Family vacation in the Colorado Rockies is officially over and it’s time to settle once more into the daily rhythms of end-of-summer. This means taking the kids to school rather than the trout pond.
[Insert sustained grumbling.]
Back to to the vacation part. Each summer we visit family in a rural Rocky Mountain valley. It’s an outdoor paradise of hiking, mountain biking, mushroom hunting, and above all, fishing. The Rockies boast some of the most hallowed angling waters on the planet. On the drive home, I pointed out old haunts that my children will hopefully experience as they get older: the Green and the Henry’s Fork; the Beaverhead and the Big Hole. We must have crossed the Clark Fork and its tantalizing riffles a couple dozen times on our final leg home on I-90.
Most of our fishing on the nearby rivers and ponds in Colorado involves catch and release. I’ve had friendly arguments with my pal Hank Shaw over the tenets of c-n-r fishing. He calls it “playing with your food” and wants no part. As a fly fisherman, I’ve grown up with catch-and-release fishing and take the side so eloquently agued by David Duncan: in a crowded world besieged with hard resource management decisions, catch and release is a way to preserve a time-honored experience (catching a big fish), and in the process create a future environmental steward (that little kid with the huge brown and a goofy grin).
That said, let’s be real. Fishing is ultimately a blood sport. Even with effective catch-and-release technique, a few fish will die (statistics suggest fewer than 5 percent, but still). And, hey, trout taste good, too! So we always take a few trout from the pond where we fish to keep it real. My boy has been doing this since the age of two, when he refused to release a beautiful rainbow nabbed on his trusty Scooby Doo rod. My daughter is now racking up her own pantheon of memorable lunkers.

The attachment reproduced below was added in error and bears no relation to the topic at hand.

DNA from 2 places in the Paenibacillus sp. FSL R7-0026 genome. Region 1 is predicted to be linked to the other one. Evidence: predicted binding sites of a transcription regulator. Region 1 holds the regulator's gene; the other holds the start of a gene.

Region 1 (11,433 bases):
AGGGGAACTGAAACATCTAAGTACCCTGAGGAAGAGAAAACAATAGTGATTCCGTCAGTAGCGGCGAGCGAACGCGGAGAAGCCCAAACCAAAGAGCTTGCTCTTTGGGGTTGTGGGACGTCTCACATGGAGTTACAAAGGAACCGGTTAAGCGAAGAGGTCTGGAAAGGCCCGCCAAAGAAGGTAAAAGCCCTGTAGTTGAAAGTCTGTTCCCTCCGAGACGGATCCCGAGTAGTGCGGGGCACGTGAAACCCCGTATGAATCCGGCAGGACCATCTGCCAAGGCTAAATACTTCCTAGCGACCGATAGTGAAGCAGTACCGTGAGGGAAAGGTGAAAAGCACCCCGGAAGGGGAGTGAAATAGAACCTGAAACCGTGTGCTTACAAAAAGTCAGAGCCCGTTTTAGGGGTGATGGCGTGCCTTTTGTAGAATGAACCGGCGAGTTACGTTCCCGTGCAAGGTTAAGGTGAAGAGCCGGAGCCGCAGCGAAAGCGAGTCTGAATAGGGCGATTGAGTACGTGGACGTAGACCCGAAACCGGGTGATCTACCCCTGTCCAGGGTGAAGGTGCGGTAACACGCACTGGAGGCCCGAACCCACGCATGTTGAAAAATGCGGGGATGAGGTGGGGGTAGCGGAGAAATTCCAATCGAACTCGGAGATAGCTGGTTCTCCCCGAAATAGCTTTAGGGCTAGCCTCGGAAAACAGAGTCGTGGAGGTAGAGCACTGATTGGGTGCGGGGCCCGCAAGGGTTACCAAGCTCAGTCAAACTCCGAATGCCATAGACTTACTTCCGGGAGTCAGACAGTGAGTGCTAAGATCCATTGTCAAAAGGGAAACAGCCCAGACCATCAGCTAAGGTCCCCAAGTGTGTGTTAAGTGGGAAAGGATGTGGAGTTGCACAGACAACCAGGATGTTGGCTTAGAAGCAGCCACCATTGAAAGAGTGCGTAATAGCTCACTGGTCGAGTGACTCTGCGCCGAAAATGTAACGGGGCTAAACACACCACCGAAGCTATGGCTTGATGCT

The kids kill and clean their own fish. Riley doesn’t even ask for help anymore. He enjoys nothing more than spending a morning at the pond catching trout and then bringing one home for the pan. He wields a sharp fillet knife to open the fish and inspects its stomach to see what the predator has been eating. Then he plops his freshly cleaned trout into a skillet sizzling with melted butter and has lunch finished a few minutes later. As a parent, to watch this process is to see the satisfaction of self-reliance in action.
Lots of grandchildren fish this pond, so we don’t take home stringers loaded with trout. Therefore it’s important to sometimes make a dish that can stretch the main ingredient. One day Riley brought home an average rainbow of about 13 inches and we decided to see how big a meal we could make of it. I suggested Trout Cakes. Most of my family has feasted on my Crab Cakes recipe at one time or another, and this was no different. It’s quick and easy and can be modified to taste. Trout Cakes love a bin of leftover veggies.
1 trout, cleaned
1/2 onion, diced
1/2 red bell pepper, diced
1 dollop mayo
1 dollop mustard
1 handful fresh parsley, chopped
seasoning, such as Old Bay
1. Brush trout all over with olive oil, place on foil in a roasting pan, and broil until barely cooked through. The meat should separate easily from backbone and skin yet still be very tender and moist. Make sure to fetch out all bones. Set meat aside.
2. Saute diced onion and red pepper in butter. Remove to large bowl. Mix together with the trout meat, mayo, mustard, egg, breadcrumbs, parsley, and a squeeze of lemon. Add seasoning and spice to taste.
3. Form into patties or balls or whatever, and fry in butter until cakes are lightly browned on the outside.
Depending on how much filler you add, you can stretch a single pan-sized trout a long way. We ended up getting three hockey puck-sized cakes out of the first half of the batch before refrigerating it for later. The second half yielded more than a dozen mini cakes that the adults ate as an appetizer that night with a little sriracha sauce dabbed on top.
It’s hard to deny the educational elements to all this. As with so much in life, truth in fishing is generally found somewhere in the middle. Catch and release has its place, as does catch and kill.